Morris Herald News: 'Combating opioid epidemic with life saving law'
In September, I read a story out of Peru, Illinois about a man who was found unresponsive in his home, where children were present. The officers administered Narcan and saved the man’s life. But sadly, the outcome for this man is not the outcome for many. As a community, we must work together to combat the drug and opioid epidemic that is taking the lives of nearly 30,000 people every year.
Whether you witness it firsthand or not, this crisis is taking a life every 18 minutes and has significant impacts on our community, and communities across the country. Images of adults passed out in their vehicles with young children in the backseat have made headlines and shocked the public, but we must remember that these people are fathers, mothers, sons, daughters, friends. The visual of the epidemic strikes a chord and it requires action because beyond those caught up in addiction, there are families and friends suffering as well. In many cases, it is those individuals who are looking for ways to help their loved ones.
In Illinois, the number of heroin or opiate related overdoses has nearly doubled since 2010. In Will County, the number of overdoses in 2015 was double those in 2010. The current number of overdoses for 2016 is on track to surpass those in 2015, and it’s a similar story for many communities across the country. This is truly an epidemic – a health crisis in America.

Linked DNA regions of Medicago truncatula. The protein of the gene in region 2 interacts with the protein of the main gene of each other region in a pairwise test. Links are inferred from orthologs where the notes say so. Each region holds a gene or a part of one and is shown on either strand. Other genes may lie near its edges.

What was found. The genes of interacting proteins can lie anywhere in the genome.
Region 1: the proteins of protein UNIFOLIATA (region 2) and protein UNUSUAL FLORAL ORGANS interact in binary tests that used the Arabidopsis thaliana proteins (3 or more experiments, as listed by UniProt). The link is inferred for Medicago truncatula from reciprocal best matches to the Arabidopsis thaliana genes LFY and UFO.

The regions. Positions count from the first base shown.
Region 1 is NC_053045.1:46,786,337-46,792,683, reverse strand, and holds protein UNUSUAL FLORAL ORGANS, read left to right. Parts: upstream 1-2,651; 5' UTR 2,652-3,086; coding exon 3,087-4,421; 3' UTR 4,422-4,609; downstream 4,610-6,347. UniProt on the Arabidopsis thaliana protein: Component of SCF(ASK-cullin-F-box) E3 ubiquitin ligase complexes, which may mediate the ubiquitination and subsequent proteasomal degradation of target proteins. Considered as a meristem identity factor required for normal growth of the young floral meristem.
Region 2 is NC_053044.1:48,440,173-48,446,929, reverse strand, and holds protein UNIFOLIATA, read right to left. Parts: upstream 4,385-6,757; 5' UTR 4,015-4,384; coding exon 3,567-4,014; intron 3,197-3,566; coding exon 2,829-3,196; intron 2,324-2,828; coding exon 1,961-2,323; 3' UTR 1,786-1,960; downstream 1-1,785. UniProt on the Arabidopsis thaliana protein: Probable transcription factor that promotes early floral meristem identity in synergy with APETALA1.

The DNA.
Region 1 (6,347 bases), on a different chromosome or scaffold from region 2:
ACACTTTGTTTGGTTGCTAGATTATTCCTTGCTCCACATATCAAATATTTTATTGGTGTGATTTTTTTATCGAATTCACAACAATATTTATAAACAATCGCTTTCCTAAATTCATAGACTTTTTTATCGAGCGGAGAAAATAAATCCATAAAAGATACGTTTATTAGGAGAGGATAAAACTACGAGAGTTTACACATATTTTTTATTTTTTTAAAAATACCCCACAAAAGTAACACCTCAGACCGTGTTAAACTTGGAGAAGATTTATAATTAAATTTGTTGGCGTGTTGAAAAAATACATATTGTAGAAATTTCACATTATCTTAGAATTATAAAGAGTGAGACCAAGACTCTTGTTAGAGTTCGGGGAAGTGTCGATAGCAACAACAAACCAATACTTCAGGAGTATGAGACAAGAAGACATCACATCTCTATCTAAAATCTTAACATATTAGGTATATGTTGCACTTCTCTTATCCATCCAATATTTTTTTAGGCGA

In response to this, I was proud to play a role in negotiating a federal response to the opioid and drug abuse problem. What we were able to accomplish on a bipartisan level culminated in the formation of the Comprehensive Addiction and Recovery Act (CARA), which puts in place federal, state, and most importantly, local coordination among healthcare professionals, law enforcement, and others who are on the front lines, in order to start saving lives.
At the end of September, I joined my colleagues in the House in passing legislation that will fund the CARA legislation and kick start these programs throughout the country. It’s a crucial first step in winning this battle.
In order to combat the opioid epidemic, actively implementing CARA is increasingly important. We need to foster programs that better equip our medical professionals on how to treat overdoses and opioid addiction as well as increase our first responders within communities nationwide.
Included in the CARA legislation is language from a bill that I specifically drafted to address this first responder shortage. The intent of this language is to streamline the process by which military trained EMTs can use their skills and knowledge to more easily transition into civilian medical roles. This is good for our veterans in finding jobs, and it’s good for our communities to have more first-responders that are ready and willing to stand on the front lines of the overdose epidemic.
Together, we will remove the stigma of addiction while doing everything in our power to combat the opioid epidemic. Together, we will save lives.
To view the original article published in the Morris Herald-News, please visit their website here: http://www.morrisherald-news.com/2016/11/08/combating-opioid-epidemic-with-life-saving-law/a8zbdjf/